Leslie Milligan: In Canada, some restaurants have adopted that model too, and several who did went back to the old system because they had complaints- some patrons apparently felt they were not free to leave the tip amount they wanted.

Babycakes: Different restaurants have different breakdowns for sharing tips but usually the back of the house gets something. At a super high end restaurant where one son worked, the waiters had to wear special canvas and leather aprons that cost $70 each and the money for those was taken out of their tips before they were paid out. If he showed up for a shift and the restaurant had low bookings, he was sent home without pay. It's against the law, but this kind of practice happens often, and the level of the place does not guarantee equitable treatment. A horrible industry for employment practices.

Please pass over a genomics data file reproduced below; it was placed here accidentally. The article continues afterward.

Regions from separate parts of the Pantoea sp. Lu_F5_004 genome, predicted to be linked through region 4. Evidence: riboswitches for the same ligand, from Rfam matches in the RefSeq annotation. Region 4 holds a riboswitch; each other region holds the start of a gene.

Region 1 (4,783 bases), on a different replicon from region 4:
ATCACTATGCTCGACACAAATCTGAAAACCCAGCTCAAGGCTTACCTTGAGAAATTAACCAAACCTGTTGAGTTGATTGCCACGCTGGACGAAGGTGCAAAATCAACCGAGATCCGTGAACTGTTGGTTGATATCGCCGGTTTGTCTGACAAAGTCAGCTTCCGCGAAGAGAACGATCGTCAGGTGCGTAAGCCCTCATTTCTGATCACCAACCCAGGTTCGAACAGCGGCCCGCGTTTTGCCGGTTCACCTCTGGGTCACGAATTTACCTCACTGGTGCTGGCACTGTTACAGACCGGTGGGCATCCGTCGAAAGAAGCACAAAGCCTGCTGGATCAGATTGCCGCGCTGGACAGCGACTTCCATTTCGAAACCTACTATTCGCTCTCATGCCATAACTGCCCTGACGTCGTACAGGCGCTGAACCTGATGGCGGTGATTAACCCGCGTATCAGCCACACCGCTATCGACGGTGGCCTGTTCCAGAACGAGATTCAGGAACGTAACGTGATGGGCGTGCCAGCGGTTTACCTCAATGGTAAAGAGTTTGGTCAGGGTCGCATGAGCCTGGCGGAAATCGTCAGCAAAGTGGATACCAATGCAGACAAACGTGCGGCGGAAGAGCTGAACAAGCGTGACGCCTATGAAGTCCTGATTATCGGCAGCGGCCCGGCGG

And as food writer Lesley Chesterman has said, a terrible industry for all kinds of harassment and bullying, sexual and others. There is an aura around a certain kind of male chef/owner who is proud of swearing at and berating his staff and reducing them to tears.

And this harassment is not restricted to female workers. A gay male friend of mine constantly got hit on; it is not because he likes men that he likes you, Mr Boss!

A local note, pizza at Notre-Dame des quilles!
https://montreal.eater.com/2018/1/22/16910998/pizza-bouquet-ndq-notre-dame-des-quilles-new-york-montreal
Duchesse said…
lagatta: NDQ is my favourite dive bar though there infrequently. Have to try that. We like the pizza by the slice at San Gennaro, but you can’t get it in the evening.
Julie said…
Thank you for another insightful topic.

In school days my funds were made from serving so now I’m sure to make certain the tip is representative of the service.

There definitely is a preference given to male occupied tables. The servers create their own tips. I would only tip poorly if you treat me that way.